“While the Beatles were recording the White Album, George wrote a song called ‘Something’, which he released as his first single. He told me, in a matter-of-fact way, that he had written it for me.
I thought it was beautiful –and it turned out to be the most successful song he ever wrote, with more than a hundred and fifty cover versions. His favourite was the one by James Brown. Frank Sinatra said he thought it was the best love song ever written.
My favourite was the one by George Harrison, which he played to me in the kitchen at Kinfauns.”
Pattie remembers that George wrote Something for her. George and Pattie at Kinfauns 1968. They are gorgeous.
Okay, so whether it’s a popular opinion or not, I don’t believe the Beatles Ladies’ really receive enough credit for who they are/were and what they put up with. I think it’s worth taking a minute or two out of my time to list my favourite quality of each Beatle Lady.
Cynthia Lennon: Courage. When thinking of Cynthia, I can’t help but admire her sheer courage. Let’s face it, she must have had a pretty good idea what she was getting into when starting a relationship with John, and she had a fairly rough ordeal with what others were thinking of the whole thing; especially the press and Aunt Mimi. But despite what was said, Cynthia stuck to her guns and stayed true to herself. To me, that spells courage.
Yoko Ono: Determination. Subject to much controversy, you have to give Yoko her due - she was one hell of a determined lady. Be it her pursuit of John or the way in which she still, after almost 37 years, continues John’s legacy, you can’t think of Yoko without coupling her with the word determination.
Jane Asher: Imperturbability. One thing I love about Jane is her ability to not let things cloud her judgement. Not to say that nothing ever upset her, because everybody has emotions, but she is a fine example of a lady who would not be controlled by her significant other.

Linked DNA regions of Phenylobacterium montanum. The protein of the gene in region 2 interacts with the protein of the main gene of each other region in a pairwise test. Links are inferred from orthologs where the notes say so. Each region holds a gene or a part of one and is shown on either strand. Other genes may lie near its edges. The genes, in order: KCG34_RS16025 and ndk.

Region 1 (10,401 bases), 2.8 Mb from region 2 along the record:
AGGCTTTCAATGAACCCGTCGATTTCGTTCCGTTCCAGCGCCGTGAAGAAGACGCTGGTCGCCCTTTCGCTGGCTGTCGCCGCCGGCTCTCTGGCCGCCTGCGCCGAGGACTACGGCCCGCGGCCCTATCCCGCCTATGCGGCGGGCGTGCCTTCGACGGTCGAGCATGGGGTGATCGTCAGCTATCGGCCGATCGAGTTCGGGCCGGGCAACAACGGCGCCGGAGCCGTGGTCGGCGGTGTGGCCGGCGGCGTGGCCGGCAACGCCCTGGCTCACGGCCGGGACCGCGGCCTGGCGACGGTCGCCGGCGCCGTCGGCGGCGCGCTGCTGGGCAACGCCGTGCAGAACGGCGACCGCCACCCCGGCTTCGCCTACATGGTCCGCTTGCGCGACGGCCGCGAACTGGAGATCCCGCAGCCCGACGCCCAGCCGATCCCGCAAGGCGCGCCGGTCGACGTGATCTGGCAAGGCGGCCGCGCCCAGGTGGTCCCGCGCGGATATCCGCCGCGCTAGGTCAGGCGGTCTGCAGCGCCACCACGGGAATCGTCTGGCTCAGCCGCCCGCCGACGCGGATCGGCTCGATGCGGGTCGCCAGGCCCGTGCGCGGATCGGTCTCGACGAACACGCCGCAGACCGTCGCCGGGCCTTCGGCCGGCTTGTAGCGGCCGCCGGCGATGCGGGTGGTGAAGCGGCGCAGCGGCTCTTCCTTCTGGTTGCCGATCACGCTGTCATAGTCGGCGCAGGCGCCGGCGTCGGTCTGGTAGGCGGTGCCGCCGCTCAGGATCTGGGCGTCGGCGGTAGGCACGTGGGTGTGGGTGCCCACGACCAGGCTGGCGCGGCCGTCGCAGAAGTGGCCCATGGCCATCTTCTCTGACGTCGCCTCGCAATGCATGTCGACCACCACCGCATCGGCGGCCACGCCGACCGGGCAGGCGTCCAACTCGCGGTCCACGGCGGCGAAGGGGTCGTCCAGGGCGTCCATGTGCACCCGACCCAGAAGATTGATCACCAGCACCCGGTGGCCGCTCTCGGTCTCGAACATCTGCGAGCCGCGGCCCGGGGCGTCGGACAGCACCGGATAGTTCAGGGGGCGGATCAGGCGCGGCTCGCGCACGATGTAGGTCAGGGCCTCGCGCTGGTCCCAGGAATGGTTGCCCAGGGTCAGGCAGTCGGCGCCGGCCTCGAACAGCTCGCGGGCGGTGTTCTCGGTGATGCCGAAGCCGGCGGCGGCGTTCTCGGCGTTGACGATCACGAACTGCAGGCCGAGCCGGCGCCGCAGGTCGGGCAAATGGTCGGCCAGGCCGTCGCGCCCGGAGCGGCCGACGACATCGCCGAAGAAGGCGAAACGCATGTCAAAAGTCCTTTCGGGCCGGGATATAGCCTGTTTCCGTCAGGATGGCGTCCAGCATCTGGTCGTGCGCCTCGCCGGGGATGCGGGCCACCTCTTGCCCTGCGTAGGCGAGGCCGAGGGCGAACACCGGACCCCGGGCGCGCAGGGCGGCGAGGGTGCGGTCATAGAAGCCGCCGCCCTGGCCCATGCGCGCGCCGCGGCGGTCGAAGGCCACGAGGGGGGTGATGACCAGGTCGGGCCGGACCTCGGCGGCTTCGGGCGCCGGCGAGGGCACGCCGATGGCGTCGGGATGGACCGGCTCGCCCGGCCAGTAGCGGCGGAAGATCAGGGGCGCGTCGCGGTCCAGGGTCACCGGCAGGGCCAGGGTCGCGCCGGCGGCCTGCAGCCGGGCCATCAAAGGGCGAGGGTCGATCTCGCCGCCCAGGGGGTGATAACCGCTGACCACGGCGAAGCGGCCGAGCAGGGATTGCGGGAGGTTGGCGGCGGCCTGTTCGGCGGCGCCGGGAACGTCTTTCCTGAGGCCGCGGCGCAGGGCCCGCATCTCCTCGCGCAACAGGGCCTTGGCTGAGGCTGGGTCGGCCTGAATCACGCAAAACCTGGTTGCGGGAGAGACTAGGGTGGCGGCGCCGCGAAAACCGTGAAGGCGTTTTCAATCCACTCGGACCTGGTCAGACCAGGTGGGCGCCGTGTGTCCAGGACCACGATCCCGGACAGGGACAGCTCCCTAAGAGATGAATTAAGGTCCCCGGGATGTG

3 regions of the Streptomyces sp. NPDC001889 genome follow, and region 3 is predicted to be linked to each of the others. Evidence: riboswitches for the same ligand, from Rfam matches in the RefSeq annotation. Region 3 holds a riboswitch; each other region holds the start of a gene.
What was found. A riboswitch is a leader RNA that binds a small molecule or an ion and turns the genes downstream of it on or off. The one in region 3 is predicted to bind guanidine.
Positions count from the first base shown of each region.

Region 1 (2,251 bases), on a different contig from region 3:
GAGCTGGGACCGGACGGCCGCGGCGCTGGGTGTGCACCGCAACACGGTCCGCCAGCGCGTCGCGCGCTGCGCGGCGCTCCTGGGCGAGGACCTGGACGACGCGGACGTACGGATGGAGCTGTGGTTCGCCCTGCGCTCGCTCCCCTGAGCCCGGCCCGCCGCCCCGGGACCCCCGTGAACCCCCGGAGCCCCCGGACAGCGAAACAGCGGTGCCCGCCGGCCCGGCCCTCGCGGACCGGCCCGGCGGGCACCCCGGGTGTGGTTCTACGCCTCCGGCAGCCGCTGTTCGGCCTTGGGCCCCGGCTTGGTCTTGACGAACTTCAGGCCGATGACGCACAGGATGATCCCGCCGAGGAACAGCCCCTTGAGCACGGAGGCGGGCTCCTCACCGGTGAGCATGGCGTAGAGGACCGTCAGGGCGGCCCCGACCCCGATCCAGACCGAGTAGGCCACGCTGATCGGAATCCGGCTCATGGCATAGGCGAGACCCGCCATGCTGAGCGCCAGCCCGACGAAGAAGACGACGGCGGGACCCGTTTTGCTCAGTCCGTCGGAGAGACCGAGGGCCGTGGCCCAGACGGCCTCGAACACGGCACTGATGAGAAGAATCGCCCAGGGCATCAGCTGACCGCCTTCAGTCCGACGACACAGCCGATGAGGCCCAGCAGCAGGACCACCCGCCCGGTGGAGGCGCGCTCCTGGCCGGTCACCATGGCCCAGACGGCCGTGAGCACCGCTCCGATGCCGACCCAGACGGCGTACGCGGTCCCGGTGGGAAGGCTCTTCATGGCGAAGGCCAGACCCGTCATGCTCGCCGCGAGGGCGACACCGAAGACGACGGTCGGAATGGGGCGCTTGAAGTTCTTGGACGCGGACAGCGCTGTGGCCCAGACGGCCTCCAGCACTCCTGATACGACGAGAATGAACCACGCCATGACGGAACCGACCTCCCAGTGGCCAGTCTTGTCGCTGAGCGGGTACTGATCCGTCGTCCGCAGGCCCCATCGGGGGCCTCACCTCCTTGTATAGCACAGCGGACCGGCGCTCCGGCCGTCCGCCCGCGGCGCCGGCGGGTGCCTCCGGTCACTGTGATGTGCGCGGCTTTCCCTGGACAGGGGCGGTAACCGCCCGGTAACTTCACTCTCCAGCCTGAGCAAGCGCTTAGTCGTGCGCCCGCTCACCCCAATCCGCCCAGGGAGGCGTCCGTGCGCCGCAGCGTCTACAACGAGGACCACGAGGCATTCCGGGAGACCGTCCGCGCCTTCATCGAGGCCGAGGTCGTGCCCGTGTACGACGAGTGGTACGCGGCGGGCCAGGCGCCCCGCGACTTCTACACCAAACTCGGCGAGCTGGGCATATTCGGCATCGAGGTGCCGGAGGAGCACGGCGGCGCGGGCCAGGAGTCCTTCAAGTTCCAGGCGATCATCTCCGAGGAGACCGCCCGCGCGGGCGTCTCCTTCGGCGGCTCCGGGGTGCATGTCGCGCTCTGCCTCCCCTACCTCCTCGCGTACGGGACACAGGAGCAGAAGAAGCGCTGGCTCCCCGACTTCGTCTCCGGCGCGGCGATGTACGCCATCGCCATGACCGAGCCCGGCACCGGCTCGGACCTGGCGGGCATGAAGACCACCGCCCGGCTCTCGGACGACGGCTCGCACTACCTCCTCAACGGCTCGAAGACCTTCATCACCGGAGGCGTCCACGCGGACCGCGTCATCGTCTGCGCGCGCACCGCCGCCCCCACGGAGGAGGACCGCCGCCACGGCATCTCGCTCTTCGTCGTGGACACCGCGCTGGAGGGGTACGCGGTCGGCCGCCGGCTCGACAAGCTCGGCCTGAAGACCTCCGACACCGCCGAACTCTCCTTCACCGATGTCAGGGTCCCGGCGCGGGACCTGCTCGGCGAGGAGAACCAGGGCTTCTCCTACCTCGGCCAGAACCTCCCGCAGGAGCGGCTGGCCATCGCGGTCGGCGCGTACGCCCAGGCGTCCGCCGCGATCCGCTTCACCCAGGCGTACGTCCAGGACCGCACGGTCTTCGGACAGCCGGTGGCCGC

Linda McCartney: Ambition. One thing that can be said about Linda is that, similarly to Cynthia, she received much critical acclaim. However, she never let that get in the way of pursuing the career of her choice, or marrying the man she loved. Linda’s truest quality was her utter ambition to do whatever she wanted, no matter what anybody else thought of it - which brings our minds to one important life lesson: As long as I’m having a good time, why should I care what other people are thinking? What a wonderful philosophy to have.
Pattie Boyd: Beauty. Okay, call me vain all you like, but Pattie was truly gorgeous! Another perfect example of someone who broke the boundaries to get to where she wanted to be. Being told from many sources that she would never make it as a model due to her face “resembling a rabbit”, Pattie never paid any attention and pushed on to do exactly what she wanted to do. Pattie is a wonderful example of someone who has never let her beauty become vanity. Now a well established photographer (and author), Pattie has clearly taken the time and expressed her many talents.
Olivia Harrison: Bravery. When thinking of Olivia, coupling her with bravery was by far an easy decision. One example comes to mind when considering Olivia’s bravery: The infamous intruder of 1999. Having seen the intruder stab her husband, leaving him unable to fend for himself, Olivia stepped in immediately and fought off the intruder single handedly until he left the property. If that doesn’t scream bravery, I don’t know what does.
Maureen Starkey: Strength. To me, Maureen was a classic example of a strong lady. Married at 18 and having had her first child at 19, Maureen clearly had no qualms about what she wanted in life. With her husband spending most of his time in the studio and coming home at all hours of the night, Maureen was always sure to have a cooked meal on the table for him every night. But to me, the true example of her strength is through her and Ringo’s divorce. With things beginning to crumble, Maureen battled depression and even attempted suicide by riding a motorbike into a brick wall. To be able to bounce back from such a steep decline in her life, to me, is astonishing. I will forever be inspired by her for that. And what’s more, she was always positive with her leukaemia battle. She was always smiling and staying strong for her children. Personally, I find that incredible. And on a side note, despite saying I only chose one quality, I would so love to have her bomb eyeliner skills!